When Fred walked up the steps and across the stage to collect his award, one thought ran through his mind: ‘I don’t deserve this’.
Standing at the podium making his acceptance speech, in front the biggest wigs in his field, he couldn’t shake the feeling that he was about to be found out. Fred was convinced he had no idea what he was doing and he didn’t have what it took to be in his position. He figured pretty soon everyone else would know too.
In reality, Fred was great at his job. He deserved that award and the many accolades he has since received. He also happens to have something many of us are familiar with: impostor syndrome.
It’s normal for everyone to have bouts of self-doubt and insecurity, business and management coach Suzanne Mercier says, “but this is the far more insidious feeling where you can’t see your strengths”.
Those feelings are so deeply entrenched in your core belief system that you don’t see how you’ve earned the good in your life, despite all the evidence.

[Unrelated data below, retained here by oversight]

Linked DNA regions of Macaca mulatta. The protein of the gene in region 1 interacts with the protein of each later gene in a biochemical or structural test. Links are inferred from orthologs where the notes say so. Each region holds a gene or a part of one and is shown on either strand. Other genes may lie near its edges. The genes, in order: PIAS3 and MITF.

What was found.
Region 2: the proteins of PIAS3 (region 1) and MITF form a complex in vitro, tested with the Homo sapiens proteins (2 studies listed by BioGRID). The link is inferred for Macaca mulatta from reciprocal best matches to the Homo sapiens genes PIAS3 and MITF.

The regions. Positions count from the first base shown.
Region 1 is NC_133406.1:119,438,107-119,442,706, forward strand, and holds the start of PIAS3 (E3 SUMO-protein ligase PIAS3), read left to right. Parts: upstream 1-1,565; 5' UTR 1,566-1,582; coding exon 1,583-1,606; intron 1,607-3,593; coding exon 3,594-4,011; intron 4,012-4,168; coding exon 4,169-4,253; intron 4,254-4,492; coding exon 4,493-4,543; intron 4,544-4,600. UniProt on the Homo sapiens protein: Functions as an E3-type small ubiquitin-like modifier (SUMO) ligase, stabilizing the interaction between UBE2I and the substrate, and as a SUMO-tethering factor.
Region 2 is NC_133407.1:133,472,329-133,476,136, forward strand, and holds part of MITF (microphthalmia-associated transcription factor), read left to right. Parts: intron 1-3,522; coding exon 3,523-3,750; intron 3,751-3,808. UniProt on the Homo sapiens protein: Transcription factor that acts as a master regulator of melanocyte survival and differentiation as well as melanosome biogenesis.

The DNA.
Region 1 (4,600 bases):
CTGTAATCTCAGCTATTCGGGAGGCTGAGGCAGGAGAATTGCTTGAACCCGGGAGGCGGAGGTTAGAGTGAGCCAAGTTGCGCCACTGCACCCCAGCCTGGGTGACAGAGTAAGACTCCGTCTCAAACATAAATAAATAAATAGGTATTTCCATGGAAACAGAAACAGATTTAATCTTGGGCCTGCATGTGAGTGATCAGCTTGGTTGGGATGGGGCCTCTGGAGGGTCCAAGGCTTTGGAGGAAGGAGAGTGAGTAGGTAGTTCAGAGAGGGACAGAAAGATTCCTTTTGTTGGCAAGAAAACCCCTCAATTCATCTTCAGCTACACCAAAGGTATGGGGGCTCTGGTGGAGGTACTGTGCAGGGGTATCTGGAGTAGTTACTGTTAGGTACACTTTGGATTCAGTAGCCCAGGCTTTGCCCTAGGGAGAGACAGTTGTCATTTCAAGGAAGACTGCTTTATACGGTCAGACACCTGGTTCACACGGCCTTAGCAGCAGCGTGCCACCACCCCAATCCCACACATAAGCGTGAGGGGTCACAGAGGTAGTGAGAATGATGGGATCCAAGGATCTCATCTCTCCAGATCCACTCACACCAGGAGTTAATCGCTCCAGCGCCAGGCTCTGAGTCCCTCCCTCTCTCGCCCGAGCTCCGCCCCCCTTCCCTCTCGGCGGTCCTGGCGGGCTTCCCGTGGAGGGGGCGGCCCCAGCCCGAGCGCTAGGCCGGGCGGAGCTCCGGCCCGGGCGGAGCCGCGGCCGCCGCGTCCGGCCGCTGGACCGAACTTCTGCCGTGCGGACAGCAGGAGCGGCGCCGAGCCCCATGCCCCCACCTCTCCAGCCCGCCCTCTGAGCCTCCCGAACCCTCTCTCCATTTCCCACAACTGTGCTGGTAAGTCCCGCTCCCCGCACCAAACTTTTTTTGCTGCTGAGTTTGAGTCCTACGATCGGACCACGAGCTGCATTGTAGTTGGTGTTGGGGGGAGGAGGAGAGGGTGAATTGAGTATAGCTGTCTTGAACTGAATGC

Whether it's a job, PhD, healthy family or general happiness, impostors can't shake the feeling they haven't really earned their success. Instead they believe it is all comes down to luck, charm, trickery or being in the right place at the right time.
So they live in fear that any minute now they'll be exposed as the con artists they really are.
"I often thought I was bluffing my way through my success and felt I wasn't worthy of the award," Fred says.
"It made me increasingly anxious because now people expected me to deliver, all eyes were on me, and I was bound to be exposed."
Ms Mercier also knows what it's like to experience impostor syndrome first-hand.
After being promoted to sit on the board of Australia's largest advertising agency (the first woman ever), she quit.
"I felt like I didn't have what it took to be a leader; that I wasn't smart enough or prepared enough," she says.
Despite all evidence, "I spent the next two years thinking, 'I can't do this. I don't deserve it and I'm not good enough'."
If their stories sound familiar, chances are you know what I mean when I talk about impostor syndrome. You might be waiting right now for the fraud squad to bust down your door, drag you into the main street and administer a public flogging. (If none of that rings a bell, then congratulations - you're someone who feels worthy of your achievements. Either that or you're completely delusional.)